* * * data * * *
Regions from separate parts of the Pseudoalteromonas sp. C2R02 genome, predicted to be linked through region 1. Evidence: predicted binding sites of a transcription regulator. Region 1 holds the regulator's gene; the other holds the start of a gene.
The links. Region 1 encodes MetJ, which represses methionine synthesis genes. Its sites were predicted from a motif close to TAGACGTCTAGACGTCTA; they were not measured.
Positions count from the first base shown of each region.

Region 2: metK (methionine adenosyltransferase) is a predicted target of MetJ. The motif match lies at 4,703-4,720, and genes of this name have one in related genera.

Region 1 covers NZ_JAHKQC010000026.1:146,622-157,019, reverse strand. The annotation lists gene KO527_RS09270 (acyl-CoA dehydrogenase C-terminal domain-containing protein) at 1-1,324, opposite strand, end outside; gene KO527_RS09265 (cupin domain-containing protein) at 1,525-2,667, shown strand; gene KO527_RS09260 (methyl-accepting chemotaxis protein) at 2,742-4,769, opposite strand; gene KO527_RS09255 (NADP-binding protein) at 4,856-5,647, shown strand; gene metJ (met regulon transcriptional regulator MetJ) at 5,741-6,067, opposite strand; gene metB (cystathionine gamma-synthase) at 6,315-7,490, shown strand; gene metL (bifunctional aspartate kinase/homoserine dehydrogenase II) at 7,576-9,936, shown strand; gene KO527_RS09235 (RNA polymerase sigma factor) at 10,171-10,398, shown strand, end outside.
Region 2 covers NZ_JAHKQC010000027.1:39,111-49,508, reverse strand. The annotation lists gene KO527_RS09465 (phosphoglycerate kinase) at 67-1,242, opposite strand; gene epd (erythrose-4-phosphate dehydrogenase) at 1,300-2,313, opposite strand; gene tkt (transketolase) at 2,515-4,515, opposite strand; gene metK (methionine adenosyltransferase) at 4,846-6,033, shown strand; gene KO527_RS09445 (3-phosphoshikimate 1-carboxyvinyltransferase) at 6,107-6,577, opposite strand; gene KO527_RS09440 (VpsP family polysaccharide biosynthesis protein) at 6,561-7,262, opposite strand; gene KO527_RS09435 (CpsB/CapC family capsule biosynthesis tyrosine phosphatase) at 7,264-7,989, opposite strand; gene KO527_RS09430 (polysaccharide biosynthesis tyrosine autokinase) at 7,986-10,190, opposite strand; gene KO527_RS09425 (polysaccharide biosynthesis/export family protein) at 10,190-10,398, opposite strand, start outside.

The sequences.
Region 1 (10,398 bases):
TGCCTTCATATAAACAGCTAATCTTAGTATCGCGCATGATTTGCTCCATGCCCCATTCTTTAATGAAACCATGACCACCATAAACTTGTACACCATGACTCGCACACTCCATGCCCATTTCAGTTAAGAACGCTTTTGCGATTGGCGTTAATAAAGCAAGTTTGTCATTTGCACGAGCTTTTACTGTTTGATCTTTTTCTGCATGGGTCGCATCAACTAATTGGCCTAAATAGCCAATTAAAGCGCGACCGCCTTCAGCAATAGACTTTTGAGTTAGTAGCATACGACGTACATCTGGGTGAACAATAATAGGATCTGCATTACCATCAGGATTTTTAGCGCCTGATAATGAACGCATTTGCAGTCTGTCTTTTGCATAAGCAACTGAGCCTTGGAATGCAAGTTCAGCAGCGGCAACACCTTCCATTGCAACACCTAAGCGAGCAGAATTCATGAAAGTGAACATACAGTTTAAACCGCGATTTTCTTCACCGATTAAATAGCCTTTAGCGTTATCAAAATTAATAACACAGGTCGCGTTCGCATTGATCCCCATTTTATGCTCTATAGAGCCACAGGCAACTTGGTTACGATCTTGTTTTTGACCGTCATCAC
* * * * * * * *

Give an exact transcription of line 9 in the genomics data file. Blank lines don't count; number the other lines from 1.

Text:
TGCCTTCATATAAACAGCTAATCTTAGTATCGCGCATGATTTGCTCCATGCCCCATTCTTTAATGAAACCATGACCACCATAAACTTGTACACCATGACTCGCACACTCCATGCCCATTTCAGTTAAGAACGCTTTTGCGATTGGCGTTAATAAAGCAAGTTTGTCATTTGCACGAGCTTTTACTGTTTGATCTTTTTCTGCATGGGTCGCATCAACTAATTGGCCTAAATAGCCAATTAAAGCGCGACCGCCTTCAGCAATAGACTTTTGAGTTAGTAGCATACGACGTACATCTGGGTGAACAATAATAGGATCTGCATTACCATCAGGATTTTTAGCGCCTGATAATGAACGCATTTGCAGTCTGTCTTTTGCATAAGCAACTGAGCCTTGGAATGCAAGTTCAGCAGCGGCAACACCTTCCATTGCAACACCTAAGCGAGCAGAATTCATGAAAGTGAACATACAGTTTAAACCGCGATTTTCTTCACCGATTAAATAGCCTTTAGCGTTATCAAAATTAATAACACAGGTCGCGTTCGCATTGATCCCCATTTTATGCTCTATAGAGCCACAGGCAACTTGGTTACGATCTTGTTTTTGACCGTCATCAC